Thank You Big Sam, Love You

Remember life before Allardyce? It seems like a long time ago that we were languishing at the foot of the Premier League table, with no wins from our opening eight games. Dick Advocaat was in the dugout, looking and acting like a man who’d made a mistake by agreeing to stay on for another season as Sunderland manager. He left telling anyone willing to listen that the squad he’d been left with wasn’t good enough to stay up.

 

In a sense, he was right. It took the ejection of some deadwood in January and the addition of three quality signings to bring about the upturn in form that would ultimately guarantee us a tenth consecutive season in the Premier League. However, he was also wrong; wrong to bring in the bad signings he did in the summer and wrong to play ridiculous gung-ho tactics that left us with one of the worst defensive records in the division.

 

Step up the saviour. I couldn’t give a toss what anyone thinks about us “hero worshipping” the big man, he’s earned it. He may not be glamorous, he may have a reputation for playing ugly football, he may be considered arrogant by many, but by God he knows how to fight a relegation battle.

 

When he celebrated on Wednesday night, he became the physical embodiment of how every single Sunderland fan felt. We showed our love and appreciation for him and he reciprocated. Something about his time here has simply clicked, and that moment, shared by thousands in the stands, the players, and of course him, just confirmed he belongs here.

 

I love Big Sam. I love his arrogance, if that’s what you want to call it; maybe he’s just self-assured? Whatever it is, when it’s going well and he’s winning games, it’s infectious. He’s confident, in control and tactically shrewd. People might not attach fancy labels to him or his style of play, but it is nowhere near as bad as many would have you believe.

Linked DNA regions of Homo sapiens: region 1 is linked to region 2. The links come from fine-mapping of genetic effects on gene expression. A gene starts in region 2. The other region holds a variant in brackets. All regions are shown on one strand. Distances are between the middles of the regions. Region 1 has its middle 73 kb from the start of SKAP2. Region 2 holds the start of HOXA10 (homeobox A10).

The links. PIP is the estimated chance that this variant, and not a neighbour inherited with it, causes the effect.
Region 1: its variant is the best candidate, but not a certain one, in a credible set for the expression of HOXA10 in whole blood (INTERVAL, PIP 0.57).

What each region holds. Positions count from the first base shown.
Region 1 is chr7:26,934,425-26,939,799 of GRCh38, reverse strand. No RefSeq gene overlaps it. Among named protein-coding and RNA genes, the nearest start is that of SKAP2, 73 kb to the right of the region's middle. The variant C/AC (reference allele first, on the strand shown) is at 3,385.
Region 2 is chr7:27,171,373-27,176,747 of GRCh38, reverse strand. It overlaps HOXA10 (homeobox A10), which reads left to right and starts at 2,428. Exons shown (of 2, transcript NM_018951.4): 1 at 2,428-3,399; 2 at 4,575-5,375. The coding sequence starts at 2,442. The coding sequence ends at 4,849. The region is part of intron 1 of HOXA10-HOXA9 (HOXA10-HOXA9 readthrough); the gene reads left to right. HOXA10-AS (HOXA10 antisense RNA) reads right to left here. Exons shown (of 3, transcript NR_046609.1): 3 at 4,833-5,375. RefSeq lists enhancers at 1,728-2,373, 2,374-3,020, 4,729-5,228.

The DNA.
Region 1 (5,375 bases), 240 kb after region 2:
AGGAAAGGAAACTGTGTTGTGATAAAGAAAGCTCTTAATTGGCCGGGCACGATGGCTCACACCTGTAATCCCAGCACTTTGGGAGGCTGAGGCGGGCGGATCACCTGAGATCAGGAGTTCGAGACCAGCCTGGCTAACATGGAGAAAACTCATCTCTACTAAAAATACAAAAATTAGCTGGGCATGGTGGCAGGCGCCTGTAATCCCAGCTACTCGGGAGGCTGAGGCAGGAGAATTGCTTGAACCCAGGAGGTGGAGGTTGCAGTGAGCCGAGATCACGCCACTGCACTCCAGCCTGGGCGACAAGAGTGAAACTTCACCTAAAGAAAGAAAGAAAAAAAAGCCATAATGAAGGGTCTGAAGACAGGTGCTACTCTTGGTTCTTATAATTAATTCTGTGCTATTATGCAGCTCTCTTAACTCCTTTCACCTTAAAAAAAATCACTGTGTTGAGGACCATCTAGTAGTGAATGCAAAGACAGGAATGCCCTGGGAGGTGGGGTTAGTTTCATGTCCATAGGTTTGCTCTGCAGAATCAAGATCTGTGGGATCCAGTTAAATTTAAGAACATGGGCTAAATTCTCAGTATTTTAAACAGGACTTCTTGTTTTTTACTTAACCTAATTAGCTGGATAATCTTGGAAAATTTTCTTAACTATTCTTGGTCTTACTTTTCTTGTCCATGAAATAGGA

Indeed, his brand of football is the perfect fit for Sunderland and it gets results. To take a side with three points from nine games, to 38 points from 37 games, is quite incredible. We’ve played some lovely stuff since he took over, and none more so than in the two wins that confirmed our survival over the last week.

 

survival

 

You could tell it meant as much to those players as it did to us. It’s not the first time we’ve seen an outpouring of emotion after surviving what looked like certain relegation, but this team has quality in it too. We scored from three set pieces against Everton, but all of them came about after exciting build up play and in the case of the third, a narrowly missed chance by another hero, Jermain Defoe.

 

Defoe, another of Sam’s great successes. He’s always had the ability, the knack of scoring goals, but he never looked like a lone striker. He does now. He looks every inch a player who can, and indeed has performed that role admirably this season. He may be diminutive, but he holds it up well, battles for every ball and tirelessly runs in behind defences, no matter many times a ball aimlessly sails past him. His goals have been crucial, but so has Sam’s role in getting him to play so effectively up there on his own.

 

Then there are his three January signings (forget N’Doye, he won’t be staying), Kirchhoff, Kone and Khazri. We can only hope for more of the same this summer, starting with Yann M’Vila on a permanent deal (please). He’s been a class act, the one bit of quality added last summer. His form dipped briefly, but when we were at our absolute worst, he continued to graft and shine, a bright spot in dark times. He’s finished the season strongly, and alongside Jan Kirchhoff, has formed the base upon which our survival has been built and is my player  of the season.

 

Kirchhoff has become the architect in this Sunderland team, a steady influence, while Khazri has buzzed around like a wasp, tirelessly chasing, harrying and making a nuisance of himself. Lamine Kone meanwhile – alongside the formidable Younes Kaboul – is the brick wall at the back. These three players have not only improved the side with their own ability, but formed vital partnerships across the pitch, increasing the sum of the parts around them.

 

With Allardyce at the helm, it feels like anything is possible. Some may laugh at that notion, but having watched he’s done here in a short time, I’m excited. Genuinely excited. I can’t wait for next season.
Cheers Sam.

 

Craig Clark